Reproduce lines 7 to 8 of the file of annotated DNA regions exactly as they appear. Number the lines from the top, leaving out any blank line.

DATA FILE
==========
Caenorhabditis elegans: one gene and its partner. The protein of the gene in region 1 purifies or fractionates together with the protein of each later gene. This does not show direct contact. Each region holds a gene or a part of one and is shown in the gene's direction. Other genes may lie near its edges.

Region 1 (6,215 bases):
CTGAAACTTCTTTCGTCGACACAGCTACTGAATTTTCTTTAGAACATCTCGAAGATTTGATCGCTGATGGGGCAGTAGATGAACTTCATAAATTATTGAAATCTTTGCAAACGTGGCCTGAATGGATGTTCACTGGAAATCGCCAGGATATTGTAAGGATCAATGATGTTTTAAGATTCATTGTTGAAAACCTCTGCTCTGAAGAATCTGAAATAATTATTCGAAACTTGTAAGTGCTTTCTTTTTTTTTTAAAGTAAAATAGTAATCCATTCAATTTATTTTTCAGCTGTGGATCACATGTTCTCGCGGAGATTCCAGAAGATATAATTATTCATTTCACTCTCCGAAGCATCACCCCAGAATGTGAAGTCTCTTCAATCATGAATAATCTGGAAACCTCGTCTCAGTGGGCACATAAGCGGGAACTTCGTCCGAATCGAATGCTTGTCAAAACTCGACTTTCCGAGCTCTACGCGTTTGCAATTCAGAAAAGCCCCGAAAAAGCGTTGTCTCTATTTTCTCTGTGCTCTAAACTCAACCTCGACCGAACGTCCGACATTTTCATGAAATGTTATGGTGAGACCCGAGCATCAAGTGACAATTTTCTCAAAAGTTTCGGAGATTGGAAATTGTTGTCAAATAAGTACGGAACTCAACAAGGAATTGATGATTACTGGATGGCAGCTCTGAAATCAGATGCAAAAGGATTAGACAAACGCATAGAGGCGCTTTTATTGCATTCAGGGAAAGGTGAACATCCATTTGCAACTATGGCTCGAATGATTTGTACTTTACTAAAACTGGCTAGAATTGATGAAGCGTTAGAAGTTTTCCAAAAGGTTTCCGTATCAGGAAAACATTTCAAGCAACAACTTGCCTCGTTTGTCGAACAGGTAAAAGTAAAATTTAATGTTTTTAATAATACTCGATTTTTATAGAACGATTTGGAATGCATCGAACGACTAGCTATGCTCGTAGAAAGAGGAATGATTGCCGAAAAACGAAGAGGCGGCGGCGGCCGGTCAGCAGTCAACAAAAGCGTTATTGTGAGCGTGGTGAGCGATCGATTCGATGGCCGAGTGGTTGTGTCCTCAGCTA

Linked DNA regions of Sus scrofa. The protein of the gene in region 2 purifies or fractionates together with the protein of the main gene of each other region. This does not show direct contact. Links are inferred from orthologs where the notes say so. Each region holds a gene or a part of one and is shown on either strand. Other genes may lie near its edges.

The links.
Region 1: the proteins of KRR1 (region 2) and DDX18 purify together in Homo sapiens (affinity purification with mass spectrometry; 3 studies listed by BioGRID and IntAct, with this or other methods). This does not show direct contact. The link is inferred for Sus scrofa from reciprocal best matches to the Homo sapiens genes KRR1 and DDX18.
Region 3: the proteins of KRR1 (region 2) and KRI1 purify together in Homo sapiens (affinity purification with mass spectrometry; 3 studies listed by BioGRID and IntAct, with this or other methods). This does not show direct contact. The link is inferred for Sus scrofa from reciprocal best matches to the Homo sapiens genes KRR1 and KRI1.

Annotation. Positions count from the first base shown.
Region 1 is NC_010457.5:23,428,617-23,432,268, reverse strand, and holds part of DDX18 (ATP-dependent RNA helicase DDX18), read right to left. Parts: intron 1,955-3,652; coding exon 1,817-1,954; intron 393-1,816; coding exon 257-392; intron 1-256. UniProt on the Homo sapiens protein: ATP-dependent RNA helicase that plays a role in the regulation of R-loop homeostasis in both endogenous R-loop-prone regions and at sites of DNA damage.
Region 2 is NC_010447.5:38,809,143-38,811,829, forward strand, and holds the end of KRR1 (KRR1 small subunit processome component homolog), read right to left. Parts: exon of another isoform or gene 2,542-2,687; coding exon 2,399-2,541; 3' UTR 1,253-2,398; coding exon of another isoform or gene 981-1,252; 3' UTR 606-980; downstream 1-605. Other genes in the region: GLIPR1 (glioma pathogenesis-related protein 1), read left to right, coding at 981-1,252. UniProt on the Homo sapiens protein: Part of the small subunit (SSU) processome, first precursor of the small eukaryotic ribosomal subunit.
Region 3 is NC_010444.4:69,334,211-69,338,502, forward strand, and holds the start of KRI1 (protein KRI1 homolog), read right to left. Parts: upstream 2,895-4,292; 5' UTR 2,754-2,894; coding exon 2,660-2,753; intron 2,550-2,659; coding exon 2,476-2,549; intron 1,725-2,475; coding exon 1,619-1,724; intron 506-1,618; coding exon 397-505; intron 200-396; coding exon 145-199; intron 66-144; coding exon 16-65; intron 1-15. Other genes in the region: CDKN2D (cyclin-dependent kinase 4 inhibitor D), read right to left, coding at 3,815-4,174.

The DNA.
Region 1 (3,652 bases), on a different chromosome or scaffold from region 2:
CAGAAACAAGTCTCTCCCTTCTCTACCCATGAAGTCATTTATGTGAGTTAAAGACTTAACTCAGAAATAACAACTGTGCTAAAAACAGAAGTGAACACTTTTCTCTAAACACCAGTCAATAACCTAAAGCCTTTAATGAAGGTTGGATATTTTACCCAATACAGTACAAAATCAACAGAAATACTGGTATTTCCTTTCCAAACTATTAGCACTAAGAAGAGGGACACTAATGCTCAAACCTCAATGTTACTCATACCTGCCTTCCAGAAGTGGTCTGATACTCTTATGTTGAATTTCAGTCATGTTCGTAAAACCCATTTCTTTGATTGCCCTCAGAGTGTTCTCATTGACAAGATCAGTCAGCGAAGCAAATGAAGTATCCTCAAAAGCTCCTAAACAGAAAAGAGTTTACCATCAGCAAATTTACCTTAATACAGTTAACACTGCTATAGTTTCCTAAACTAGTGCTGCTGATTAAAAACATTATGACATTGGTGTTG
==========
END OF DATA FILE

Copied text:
Region 3: the proteins of KRR1 (region 2) and KRI1 purify together in Homo sapiens (affinity purification with mass spectrometry; 3 studies listed by BioGRID and IntAct, with this or other methods). This does not show direct contact. The link is inferred for Sus scrofa from reciprocal best matches to the Homo sapiens genes KRR1 and KRI1.

Annotation. Positions count from the first base shown.